George Zimmerman gets out of jail, but the judge in his case will now require advance notification before Zimmerman can leave the county. NBC's Jay Gray reports.
Updated at 5:27 p.m. ET: SANFORD, Fla. -- A day after a Florida judge raised George Zimmerman's bond to $1 million dollars, donations to a legal defense fund in Zimmerman's name have gone up by more than a third, according to a statement released Friday by his legal defense team.
The statement was posted on www.gzlegalcase.com, the official website for Zimmerman's legal defense. The website is managed by the law firm of Mark O'Mara, Zimmerman's defense attorney.
Zimmerman was released from the Seminole County Jail at 2:49 p.m ET Friday after posting $1 million bond.
According to the statement, supporters donated approximately $20,000 since Thursday, when Seminole County Circuit Judge Kenneth R. Lester, Jr. released his bond ruling.
The number marks -- in only one day's haul -- a sharp spike in donations making up a significant portion of earlier totals.
According to the statement, Zimmerman's legal defense fund had previously received approximately $55,000 in donations during the two months prior to the ruling.
Zimmerman, 28, is accused of second-degree murder in the Feb. 26th shooting death of Trayvon Martin, 17, inside a gated community here in Sanford.
Zimmerman, a neighborhood watch volunteer, pleaded not guilty and told police he acted in self-defense after Martin punched him and knocked his head against the pavement.
Thursday, Seminole County Circuit Court Judge Kenneth R. Lester, Jr. ordered Zimmerman's bond raised to $1 million in light of revelations Zimmerman and his wife, Shellie Zimmerman, had misled the court about their finances during an April 20 bond hearing.
Last month, Lester yanked Zimmerman's earlier bond of $150,000 and ordered him back to jail after prosecutors showed that the couple failed to disclose at least $130,000 in donations to a Pay Pal account.
"Under any definition, the defendant has flaunted the system," Lester wrote in his ruling Thursday, noting that Zimmerman also failed to disclose a second passport.
"Although there is no record of flight to avoid prosecution, this court finds that circumstances indicate that the defendant was preparing to flee to avoid prosecution, but such plans were thwarted," Lester added in his ruling.
'Now is the time'
Within hours of the bond ruling, Zimmerman's defense team countered with its own strongly-worded statement, declaring that Zimmerman was not a flight risk, and renewing calls for donations.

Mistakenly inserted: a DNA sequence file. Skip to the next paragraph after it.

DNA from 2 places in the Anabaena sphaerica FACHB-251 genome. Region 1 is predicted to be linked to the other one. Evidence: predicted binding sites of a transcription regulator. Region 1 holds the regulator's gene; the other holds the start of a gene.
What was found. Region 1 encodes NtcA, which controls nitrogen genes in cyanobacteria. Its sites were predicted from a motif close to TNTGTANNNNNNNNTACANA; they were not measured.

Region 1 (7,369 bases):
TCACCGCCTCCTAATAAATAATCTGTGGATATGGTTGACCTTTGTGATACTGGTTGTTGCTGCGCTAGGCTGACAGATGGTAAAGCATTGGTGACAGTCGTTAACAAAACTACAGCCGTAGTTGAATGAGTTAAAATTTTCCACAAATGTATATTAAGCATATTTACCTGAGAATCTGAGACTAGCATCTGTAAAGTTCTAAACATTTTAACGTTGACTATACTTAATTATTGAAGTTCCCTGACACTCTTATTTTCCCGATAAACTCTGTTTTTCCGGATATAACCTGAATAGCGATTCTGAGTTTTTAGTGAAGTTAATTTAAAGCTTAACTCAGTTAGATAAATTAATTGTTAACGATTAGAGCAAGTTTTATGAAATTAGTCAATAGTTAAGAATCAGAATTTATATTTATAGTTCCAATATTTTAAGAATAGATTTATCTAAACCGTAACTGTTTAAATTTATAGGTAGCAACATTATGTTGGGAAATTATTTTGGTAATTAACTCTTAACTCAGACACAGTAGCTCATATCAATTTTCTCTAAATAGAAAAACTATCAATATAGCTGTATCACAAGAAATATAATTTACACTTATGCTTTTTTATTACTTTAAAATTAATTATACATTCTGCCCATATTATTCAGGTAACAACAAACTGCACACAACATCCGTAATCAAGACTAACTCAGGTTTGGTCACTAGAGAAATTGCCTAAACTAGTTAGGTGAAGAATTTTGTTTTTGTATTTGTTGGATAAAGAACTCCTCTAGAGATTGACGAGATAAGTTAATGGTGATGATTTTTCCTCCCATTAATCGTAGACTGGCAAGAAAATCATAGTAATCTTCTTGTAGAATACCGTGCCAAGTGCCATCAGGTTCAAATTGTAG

"For those that think Mr. Zimmerman has been treated unfairly by the media, for those who feel Mr. Zimmerman has been falsely accused as a racist, for those who feel this case is an affront to their constitutional rights," the statement read, "now is the time to show your support."
Zimmerman quietly left jail earlier this afternoon, dressed in the grey suit he has worn to court appearances. He answered no questions from media, and was whisked off in a large SUV.
A bond document released by the Seminole County Sheriff's Office on Friday showed Zimmerman paid a bail bond company $100,000 in cash -- 10 percent of the $1 million dollar bond.
His parents, the document shows, put up their house as collateral.
Speaking to reporters outside jail several minutes after Zimmerman's release, Don West, a lawyer for Zimmerman, said his client needed only to place $85,000 of the cash amount, because the bail bond company considered as credit a payment in April of $15,000 on an earlier bond. (Zimmerman paid $15,000 -- 10 percent -- to secure release on April 23 on his original bond of $150,000.)
The defense team's renewed fundraising effort may demonstrate the mounting expense of a legal case in which each twist and turn produces new costs -- and ever more attention from the national media.
O'Mara, Zimmerman's lead defense lawyer, told WESH-TV's Bob Kealing Thursday that Zimmerman's legal defense could cost up to $2 million.
In an interview with NBC News last week -- before the renewed fundraising effort -- O'Mara said that Zimmerman's defense fund had about $211,000 dollars but the money was already being spent on hiring staff and other legal costs.
According to O'Mara, Zimmerman's defense fund is managed by a third-party administrator who is a former IRS agent. O'Mara established the fund after he shuttered Zimmerman's Pay Pal account.
WESH is NBC's affiliate station in Orlando.
Also Friday, Zimmerman's lawyers said a security team has established a "safe house" in Seminole County where Zimmerman will stay "until a more permanent secure location can be established."
Among the conditions of Judge Lester's order, Zimmerman cannot leave Seminole County without authorization from the court, and is barred from drinking alcohol or holding a bank account.
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